This is definitely a stylistic issue. I don't expect the rest of the world to share my deep and abiding distaste for the ternary conditional operator.

--Dave Griffith

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>If there's no inspection
>contradicting this one, it is probably just because it is >easier to detect conditional expressions being used than >detecting places where they could be used but aren't.

Such an inspection would actually be pretty doable, but I will not be coding it, as I consider use of a conditional operator to be "worst practice". I don't expect the rest of the world to agree with me, but that's because they are WRONG, WRONG, WRONG.

--Dave Griffith

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Dave

I consider use of a conditional operator to be "worst practice"




I must - softly - disagree with you here.
Used wisely, and properly formatted, conditional operators can make your
code clearer.

For example, I use this kind of writing all the time:

return (secondChoice != null)
? secondChoice
: thirdChoice ;


As I'm used to reading this kind of coding, I find it communicates
better than:

if (null != secondChoice)
return secondChoice ;
else
return thirdChoice;

or
if (null != secondChoice)
return secondChoice ;
return thirdChoice;

Alain





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Alain Ravet wrote:

Dave

>> I consider use of a conditional operator to be "worst practice"



I must - softly - disagree with you here.
Used wisely, and properly formatted, conditional operators can make your
code clearer.


When used responsibly that is probably right, but I see things like this
all day:

frame.setTitle(baseTitle + (currentFile==null?"":" - " +
currentFile.getPath()+(changed?" *":"")))

And I can't count the number of times I have seen nested conditional
expressions which test the same thing twice or are nested 3 or 4 levels
deep. Refactoring that can be a pain. Strangly regular if-statements
seem to be abused much less often, so I'd rather not see conditional
expressions at all.

Bas

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Bas

I see things like this all day:
frame.setTitle(baseTitle + (currentFile==null?"":" - " +
currentFile.getPath()+(changed?" *":"")))

>

What would help is a formatting inspection to track this kind of eye
sore, like:
"conditional operators must span 3 lines"



Alain

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Alain Ravet wrote:

What would help is a formatting inspection to track this kind of eye
sore, like:
"conditional operators must span 3 lines"


You don't need an inspection for that, you can just set up your code
formatting options appropriately and reformat away. But I'm sure you know
that... :)

What would be good is an inspection for conditional operators that have
branches which aren't "simple", where simple is defined as:
- containing only a single literal, variable reference or method call; and
- not containing any string concatenation, arithmetic, etc.
- not containing any nested conditional operators.
It should apply the same sort of criteria to the test part as well, but
allow "simple" expressions too - containing no more than one operator, for
example.

What do you think?

Vil.

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Vilya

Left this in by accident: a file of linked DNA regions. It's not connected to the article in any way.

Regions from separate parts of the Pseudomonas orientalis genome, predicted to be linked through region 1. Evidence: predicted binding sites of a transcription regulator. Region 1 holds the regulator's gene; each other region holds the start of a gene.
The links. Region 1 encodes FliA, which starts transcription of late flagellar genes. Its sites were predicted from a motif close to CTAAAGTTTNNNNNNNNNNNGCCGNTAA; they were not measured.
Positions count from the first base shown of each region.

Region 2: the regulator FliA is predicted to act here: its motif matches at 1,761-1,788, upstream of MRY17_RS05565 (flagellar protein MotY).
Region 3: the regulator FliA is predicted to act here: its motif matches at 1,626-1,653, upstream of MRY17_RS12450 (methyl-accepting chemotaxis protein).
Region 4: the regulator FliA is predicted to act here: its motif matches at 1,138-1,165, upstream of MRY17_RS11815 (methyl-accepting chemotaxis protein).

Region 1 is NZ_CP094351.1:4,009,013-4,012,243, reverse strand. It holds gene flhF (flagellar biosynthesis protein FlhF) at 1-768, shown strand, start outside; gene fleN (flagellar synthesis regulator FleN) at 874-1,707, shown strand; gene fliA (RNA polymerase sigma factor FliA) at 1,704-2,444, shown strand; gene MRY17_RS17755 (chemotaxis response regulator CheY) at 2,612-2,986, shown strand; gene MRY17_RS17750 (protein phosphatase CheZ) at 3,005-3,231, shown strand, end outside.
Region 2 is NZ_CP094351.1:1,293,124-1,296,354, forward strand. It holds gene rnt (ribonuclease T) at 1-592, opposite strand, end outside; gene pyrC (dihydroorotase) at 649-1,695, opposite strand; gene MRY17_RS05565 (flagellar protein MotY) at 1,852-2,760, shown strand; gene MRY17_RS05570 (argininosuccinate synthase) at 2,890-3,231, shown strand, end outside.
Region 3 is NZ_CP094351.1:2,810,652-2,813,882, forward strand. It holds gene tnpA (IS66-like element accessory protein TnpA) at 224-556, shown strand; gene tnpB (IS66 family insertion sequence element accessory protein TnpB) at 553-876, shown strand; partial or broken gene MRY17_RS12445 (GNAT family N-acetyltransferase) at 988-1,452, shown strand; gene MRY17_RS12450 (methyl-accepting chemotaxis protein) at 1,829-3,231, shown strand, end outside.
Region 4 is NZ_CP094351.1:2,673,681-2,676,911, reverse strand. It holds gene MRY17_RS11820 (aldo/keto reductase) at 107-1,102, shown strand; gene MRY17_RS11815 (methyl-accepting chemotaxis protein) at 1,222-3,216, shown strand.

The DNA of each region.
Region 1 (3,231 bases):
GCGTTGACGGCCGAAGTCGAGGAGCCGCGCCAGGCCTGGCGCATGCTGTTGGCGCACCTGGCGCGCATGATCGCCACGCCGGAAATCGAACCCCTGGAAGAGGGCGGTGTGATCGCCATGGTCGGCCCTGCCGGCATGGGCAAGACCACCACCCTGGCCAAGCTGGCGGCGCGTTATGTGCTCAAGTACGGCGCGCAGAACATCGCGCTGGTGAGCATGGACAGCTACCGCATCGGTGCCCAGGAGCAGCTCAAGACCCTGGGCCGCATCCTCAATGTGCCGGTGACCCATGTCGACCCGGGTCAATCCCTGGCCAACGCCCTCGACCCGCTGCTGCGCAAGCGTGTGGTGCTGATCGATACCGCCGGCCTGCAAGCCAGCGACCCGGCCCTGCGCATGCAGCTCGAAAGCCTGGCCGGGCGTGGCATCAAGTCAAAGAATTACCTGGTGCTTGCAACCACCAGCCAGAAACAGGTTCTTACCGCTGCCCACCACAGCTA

1/

You don't need an inspection for that, you can just set up your code
formatting options appropriately and reformat away.



I use auto-formatting sparsely, because it tends to mess up my carefully
and beautifully aligned code.


2/

What would be good is an inspection for conditional operators that
have branches which aren't "simple",


That would be useful => you could spot the unclear cond-ops, and just
fix (reformat or refactor) those.

where simple is defined as:
- containing only a single literal, variable reference or method call;
and


OK

- not containing any string concatenation, arithmetic, etc.



Not OK:

? "header" + "center" + "footer"
? (10 * 3600) + (12 * 60) + 1

's intention is clearer than
? "headercenterfooter" ;
? 4321 ;


- not containing any nested conditional operators.


OK

It should apply the same sort of criteria to the test part as well,
but allow "simple" expressions too - containing no more than one
operator, for example.

>
OK


Alain

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Alain Ravet wrote:
> I use auto-formatting sparsely, because it tends to mess up my carefully
> and beautifully aligned code.

Fair enough. I do like the idea of having a slightly more general
inspection, for code which doesn't match your formatting style. That could
be really handy for code reviews, for example.

>> - not containing any string concatenation, arithmetic, etc.
>
> Not OK:
>
> ? "header" + "center" + "footer"
> ? (10 * 3600) + (12 * 60) + 1
>
> 's intention is clearer than
> ? "headercenterfooter" ;
> ? 4321 ;

That's where our opinions differ, then. I think it's things like your first
example which can make the conditional operator unclear. FWIW, the way I'd
write your example would be to introduce variables for the expression in the
branch:

String str = "header" + "center" + "footer";
? str
and
int value = (10 * 3600) + (12 * 60) + 1;
? value

Anyway, there's obviously a couple of different usage patterns there so the
magic word is "configurability". :)

Vil.
--
Vilya Harvey
vilya.harvey@digitalsteps.com / digital steps /
(W) +44 (0)1483 469 480
(M) +44 (0)7816 678 457 http://www.digitalsteps.com/

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What would be good is an inspection for conditional operators that
have branches which aren't "simple", ...
- not containing any nested conditional operators.


+1

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There already is an inspection for nested conditional expressions.

--Dave Griffith